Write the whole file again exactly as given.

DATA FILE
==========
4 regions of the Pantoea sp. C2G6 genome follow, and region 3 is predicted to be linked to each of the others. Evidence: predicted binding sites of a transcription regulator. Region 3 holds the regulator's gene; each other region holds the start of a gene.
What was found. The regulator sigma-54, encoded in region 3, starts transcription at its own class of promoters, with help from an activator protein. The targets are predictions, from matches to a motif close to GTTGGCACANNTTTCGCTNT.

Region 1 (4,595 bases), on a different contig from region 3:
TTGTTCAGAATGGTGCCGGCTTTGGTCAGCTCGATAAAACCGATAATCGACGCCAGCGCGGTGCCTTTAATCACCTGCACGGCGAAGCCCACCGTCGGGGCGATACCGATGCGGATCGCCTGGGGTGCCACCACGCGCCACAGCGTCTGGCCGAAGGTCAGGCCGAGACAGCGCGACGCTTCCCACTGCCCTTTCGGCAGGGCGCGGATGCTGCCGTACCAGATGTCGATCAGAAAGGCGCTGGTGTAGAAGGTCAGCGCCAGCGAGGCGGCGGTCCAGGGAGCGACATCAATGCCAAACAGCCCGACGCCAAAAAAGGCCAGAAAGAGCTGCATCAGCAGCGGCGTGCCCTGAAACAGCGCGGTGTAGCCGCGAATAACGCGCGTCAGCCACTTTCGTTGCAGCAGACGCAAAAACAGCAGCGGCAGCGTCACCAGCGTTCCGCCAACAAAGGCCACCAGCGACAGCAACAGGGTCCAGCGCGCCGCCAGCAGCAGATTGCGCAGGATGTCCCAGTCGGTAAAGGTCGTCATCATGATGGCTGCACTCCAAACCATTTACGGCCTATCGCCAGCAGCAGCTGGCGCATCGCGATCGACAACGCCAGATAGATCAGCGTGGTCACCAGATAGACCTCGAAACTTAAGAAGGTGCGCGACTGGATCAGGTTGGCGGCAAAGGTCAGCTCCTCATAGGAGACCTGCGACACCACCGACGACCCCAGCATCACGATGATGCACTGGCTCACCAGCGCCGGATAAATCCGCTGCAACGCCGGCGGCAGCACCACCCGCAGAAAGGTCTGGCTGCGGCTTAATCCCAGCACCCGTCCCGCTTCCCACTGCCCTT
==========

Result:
4 regions of the Pantoea sp. C2G6 genome follow, and region 3 is predicted to be linked to each of the others. Evidence: predicted binding sites of a transcription regulator. Region 3 holds the regulator's gene; each other region holds the start of a gene.
What was found. The regulator sigma-54, encoded in region 3, starts transcription at its own class of promoters, with help from an activator protein. The targets are predictions, from matches to a motif close to GTTGGCACANNTTTCGCTNT.

Region 1 (4,595 bases), on a different contig from region 3:
TTGTTCAGAATGGTGCCGGCTTTGGTCAGCTCGATAAAACCGATAATCGACGCCAGCGCGGTGCCTTTAATCACCTGCACGGCGAAGCCCACCGTCGGGGCGATACCGATGCGGATCGCCTGGGGTGCCACCACGCGCCACAGCGTCTGGCCGAAGGTCAGGCCGAGACAGCGCGACGCTTCCCACTGCCCTTTCGGCAGGGCGCGGATGCTGCCGTACCAGATGTCGATCAGAAAGGCGCTGGTGTAGAAGGTCAGCGCCAGCGAGGCGGCGGTCCAGGGAGCGACATCAATGCCAAACAGCCCGACGCCAAAAAAGGCCAGAAAGAGCTGCATCAGCAGCGGCGTGCCCTGAAACAGCGCGGTGTAGCCGCGAATAACGCGCGTCAGCCACTTTCGTTGCAGCAGACGCAAAAACAGCAGCGGCAGCGTCACCAGCGTTCCGCCAACAAAGGCCACCAGCGACAGCAACAGGGTCCAGCGCGCCGCCAGCAGCAGATTGCGCAGGATGTCCCAGTCGGTAAAGGTCGTCATCATGATGGCTGCACTCCAAACCATTTACGGCCTATCGCCAGCAGCAGCTGGCGCATCGCGATCGACAACGCCAGATAGATCAGCGTGGTCACCAGATAGACCTCGAAACTTAAGAAGGTGCGCGACTGGATCAGGTTGGCGGCAAAGGTCAGCTCCTCATAGGAGACCTGCGACACCACCGACGACCCCAGCATCACGATGATGCACTGGCTCACCAGCGCCGGATAAATCCGCTGCAACGCCGGCGGCAGCACCACCCGCAGAAAGGTCTGGCTGCGGCTTAATCCCAGCACCCGTCCCGCTTCCCACTGCCCTT